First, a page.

I watched NOAH for the second time this past weekend and thought it’d be helpful to post one last blog article on some aspects of the film that could potentially raise questions or make moviegoers uncomfortable.
1. What’s up with the rock people (watchers)?
Likely one of the first things you’ll be talking about as you exit the theater is the watchers. These rock-imprisoned angels are Aronofsky’s creative vision for the Nephilim or fallen angels we read about in Genesis 6:4. The watchers in the film seem to by largely inspired by the Book of Enoch. The short of it in the film is that the watchers fall in love with humanity and attempt to help them after the fall. The watchers are portrayed as redeeming themselves by helping Noah build the ark and then protecting Noah and his family as they’re boarding the ark. As the watchers each die, they are released from their rock prison and are taken up into the sky (heaven?). I struggle to grasp where exactly the idea came from to ultimately redeem the watchers, but my gut feeling is this is an attempt to show the Creator acting in mercy.
2. Is the Noah portrayed in the movie a righteous man?
2 Peter 2:4 describes Noah as a herald of righteousness. Yet, the Noah we encounter in the film does things that many of us would deem unbecoming of a righteous man. So, where’s the disconnect? The important thing for moviegoers to understand is that the filmmakers are getting their definition of righteousness from Thomas Aquinas. For them righteousness is a balance of justice and mercy. In the film, they attempt to show Noah moving parallel with the Creator (God), from a place of justice towards mercy.
3. Why does the antediluvian world look like a barren wasteland?
As the NOAH movie unfolds, we quickly see that the earth looks like a polluted and mostly decimated wasteland. Chances are the inspiration for this aspect of the film is Genesis 6:11-12, which describes the earth as ruined or corrupt. The film strives to help us visualize how the violence and sinfulness of man could have had an adverse effect on all of physical creation.
4. Does NOAH have a pro-life or pro-death agenda?
I’ll play devil’s advocate on this one and suggest that the movie has a pro-life agenda. As the water is rising and the door shuts on the ark, you were probably wondering where exactly are Ham and Japheth’s wives. Shem has Ila, Noah has Naameh, but what about these other two? The answer… They were on the ark too, but they happened to be in utero. A few scenes earlier Methuselah “heals” barren Ila, who immediately runs off to consummate a union with Shem. After the ark is set afloat, we learn that Ila is pregnant. Towards the end of their voyage, she gives birth to twin girls. So, one small silver lining in this challenging film is that they do suggest life begins at conception. Of course, there’s also that troubling scene where Noah seems hell-bent on slaughtering these two newborn babies. Fortunately for moviegoers, the filmmakers are trying to have Noah parallel God in their story and at this point he transitions from justice to mercy, deciding not to kill his granddaughters.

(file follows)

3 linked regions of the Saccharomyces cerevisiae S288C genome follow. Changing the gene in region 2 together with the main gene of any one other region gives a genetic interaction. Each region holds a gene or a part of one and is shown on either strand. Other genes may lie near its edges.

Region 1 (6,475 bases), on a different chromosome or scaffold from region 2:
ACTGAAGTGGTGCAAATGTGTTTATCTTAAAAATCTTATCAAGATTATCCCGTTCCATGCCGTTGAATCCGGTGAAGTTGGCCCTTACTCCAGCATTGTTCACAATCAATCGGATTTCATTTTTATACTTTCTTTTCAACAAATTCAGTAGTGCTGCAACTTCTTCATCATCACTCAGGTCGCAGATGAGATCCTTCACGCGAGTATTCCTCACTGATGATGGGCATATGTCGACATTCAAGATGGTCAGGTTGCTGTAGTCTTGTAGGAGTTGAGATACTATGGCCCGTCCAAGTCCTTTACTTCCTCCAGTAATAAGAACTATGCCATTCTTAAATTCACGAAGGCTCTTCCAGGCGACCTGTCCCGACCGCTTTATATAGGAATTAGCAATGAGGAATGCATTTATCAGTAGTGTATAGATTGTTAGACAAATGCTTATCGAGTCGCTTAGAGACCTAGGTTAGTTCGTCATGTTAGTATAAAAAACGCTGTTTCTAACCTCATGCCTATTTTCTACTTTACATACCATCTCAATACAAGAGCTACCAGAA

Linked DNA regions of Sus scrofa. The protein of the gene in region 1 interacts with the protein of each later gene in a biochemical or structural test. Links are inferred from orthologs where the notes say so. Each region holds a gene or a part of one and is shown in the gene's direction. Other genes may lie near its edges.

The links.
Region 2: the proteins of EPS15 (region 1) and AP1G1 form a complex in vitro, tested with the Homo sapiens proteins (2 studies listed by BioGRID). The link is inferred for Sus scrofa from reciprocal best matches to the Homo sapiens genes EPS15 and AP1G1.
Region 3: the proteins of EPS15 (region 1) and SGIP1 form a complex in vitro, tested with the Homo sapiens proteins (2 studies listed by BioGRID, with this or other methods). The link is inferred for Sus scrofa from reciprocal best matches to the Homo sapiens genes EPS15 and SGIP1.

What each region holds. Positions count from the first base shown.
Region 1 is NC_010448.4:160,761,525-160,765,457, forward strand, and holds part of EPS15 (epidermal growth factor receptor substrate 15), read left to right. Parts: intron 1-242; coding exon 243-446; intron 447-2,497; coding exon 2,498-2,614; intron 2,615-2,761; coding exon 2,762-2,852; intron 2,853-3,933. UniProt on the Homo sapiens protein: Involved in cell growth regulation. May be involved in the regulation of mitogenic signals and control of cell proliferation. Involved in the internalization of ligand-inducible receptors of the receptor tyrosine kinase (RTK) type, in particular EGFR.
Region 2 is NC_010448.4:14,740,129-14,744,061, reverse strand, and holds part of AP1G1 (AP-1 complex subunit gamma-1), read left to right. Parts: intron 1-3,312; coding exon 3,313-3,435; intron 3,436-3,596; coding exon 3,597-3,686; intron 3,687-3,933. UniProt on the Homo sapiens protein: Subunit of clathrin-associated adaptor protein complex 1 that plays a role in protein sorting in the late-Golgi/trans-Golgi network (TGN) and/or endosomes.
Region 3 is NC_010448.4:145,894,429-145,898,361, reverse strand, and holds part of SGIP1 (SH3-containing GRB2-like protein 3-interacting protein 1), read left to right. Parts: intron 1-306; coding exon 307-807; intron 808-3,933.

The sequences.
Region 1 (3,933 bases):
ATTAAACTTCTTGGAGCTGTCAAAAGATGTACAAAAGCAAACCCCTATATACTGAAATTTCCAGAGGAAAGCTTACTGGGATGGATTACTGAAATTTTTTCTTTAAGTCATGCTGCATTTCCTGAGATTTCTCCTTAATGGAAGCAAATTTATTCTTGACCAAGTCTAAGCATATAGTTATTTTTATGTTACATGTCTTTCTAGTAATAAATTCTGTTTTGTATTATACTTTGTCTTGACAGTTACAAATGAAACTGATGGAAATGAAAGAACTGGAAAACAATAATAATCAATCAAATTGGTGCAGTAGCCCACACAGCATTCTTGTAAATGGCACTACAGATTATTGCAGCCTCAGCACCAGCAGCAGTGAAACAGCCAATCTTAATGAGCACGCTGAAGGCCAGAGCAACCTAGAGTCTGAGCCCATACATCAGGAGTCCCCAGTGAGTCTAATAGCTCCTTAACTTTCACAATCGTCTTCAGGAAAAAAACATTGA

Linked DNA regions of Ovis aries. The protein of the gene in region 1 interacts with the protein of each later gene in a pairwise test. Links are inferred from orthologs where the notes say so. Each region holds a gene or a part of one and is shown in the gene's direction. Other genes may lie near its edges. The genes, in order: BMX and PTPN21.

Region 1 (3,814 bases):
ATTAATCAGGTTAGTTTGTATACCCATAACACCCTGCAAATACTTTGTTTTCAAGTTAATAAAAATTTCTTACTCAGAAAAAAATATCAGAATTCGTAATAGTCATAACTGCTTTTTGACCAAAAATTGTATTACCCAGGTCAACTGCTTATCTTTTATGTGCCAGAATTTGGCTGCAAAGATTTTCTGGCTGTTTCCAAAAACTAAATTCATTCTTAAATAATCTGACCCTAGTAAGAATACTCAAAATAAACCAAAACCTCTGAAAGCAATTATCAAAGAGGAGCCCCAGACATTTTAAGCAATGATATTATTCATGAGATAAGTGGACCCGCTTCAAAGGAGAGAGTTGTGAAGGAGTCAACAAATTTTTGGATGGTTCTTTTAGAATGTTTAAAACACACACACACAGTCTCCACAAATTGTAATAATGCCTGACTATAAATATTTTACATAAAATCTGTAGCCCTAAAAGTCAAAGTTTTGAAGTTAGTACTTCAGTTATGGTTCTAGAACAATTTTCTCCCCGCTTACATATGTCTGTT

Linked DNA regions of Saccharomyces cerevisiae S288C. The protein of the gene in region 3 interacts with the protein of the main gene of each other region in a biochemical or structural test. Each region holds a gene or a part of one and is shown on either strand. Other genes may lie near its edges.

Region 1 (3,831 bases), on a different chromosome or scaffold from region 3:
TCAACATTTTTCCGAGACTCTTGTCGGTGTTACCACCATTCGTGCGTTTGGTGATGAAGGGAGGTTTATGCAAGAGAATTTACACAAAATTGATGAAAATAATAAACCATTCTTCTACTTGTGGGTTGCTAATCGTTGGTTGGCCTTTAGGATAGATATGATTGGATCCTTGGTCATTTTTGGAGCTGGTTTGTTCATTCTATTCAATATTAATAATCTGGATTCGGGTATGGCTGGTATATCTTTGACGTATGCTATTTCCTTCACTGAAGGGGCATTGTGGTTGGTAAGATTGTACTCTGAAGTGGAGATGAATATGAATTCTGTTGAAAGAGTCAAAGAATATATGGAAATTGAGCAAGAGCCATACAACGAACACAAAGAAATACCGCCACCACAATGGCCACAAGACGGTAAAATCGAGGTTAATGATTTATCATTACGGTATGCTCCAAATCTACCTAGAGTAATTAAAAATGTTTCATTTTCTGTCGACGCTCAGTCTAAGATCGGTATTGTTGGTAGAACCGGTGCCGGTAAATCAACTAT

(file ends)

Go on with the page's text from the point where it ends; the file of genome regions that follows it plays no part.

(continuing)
5. Why did God choose to save Noah?
Genesis 6:9 describes Noah as godly and blameless, which is why God chose to save Noah and his family from the deluge. As we discussed in question two, it’s hard to think of the Noah portrayed in the film as righteous. Labels like godly and blameless feel difficult too. The Noah of the film is portrayed as having an extreme burden to care for and preserve creation and this seems to be why God decides give Noah and his family the task of building the ark. One of the odder features of the story is that Noah understands they are so save the innocent animals and then the humans must die out. Essentially he thinks that God is restoring Eden minus the humans. Ila speaks with Noah at the close of the film suggesting that the humans surviving was God’s plan all along as the Creator gave the choice to Noah, knowing that he’d ultimately choose mercy.
Extreme use of creative license aside, the biggest disappointment for me with the film was that God is portrayed as very distant and unknowable. God is shown as speaking with Noah through vague visions and Noah doesn’t appear to be overly confident that he fully understands what God is asking him to do. As somebody who the bible describes as walking with God, I was expecting the film to portray more depth in their relationship.
It’s been fascinating to read the varying reactions to the film. They range from praise all the way to downright hatred. Ultimately, I think we’re seeing a conflict of Christian worldviews at work here. Those who take a very literal approach to the book of Genesis, especially chapters 1-11 have tended to express concerns over the extreme license taken in the film. Less concern has been voiced by those who see the early parts of Genesis in a more figurative sense, perhaps likening it to other ANE creation and flood accounts. Personally, I tried to have realistic expectations going into the film. I knew that Aronofsky and Handel were not professing Christians, so I suspected it wouldn’t be the story I’d tell, had I been behind the camera. I enjoyed watching their adaptation of the story. As far as my belief and theology go, I’ll still get those from the Bible.
Have you seen the film? Did you love it or hate it? Share your thoughts in the comments below.
Latest posts by Shaun Tabatt (see all)
- Book Giveaway: Situation Ethics – A debate between Joseph Fletcher & John Warwick Montgomery - May 19, 2015
- How to Enjoy Reading Your Bible – A conversation with Keith Ferrin - May 19, 2015
- Animated Coffee With Jesus! - May 19, 2015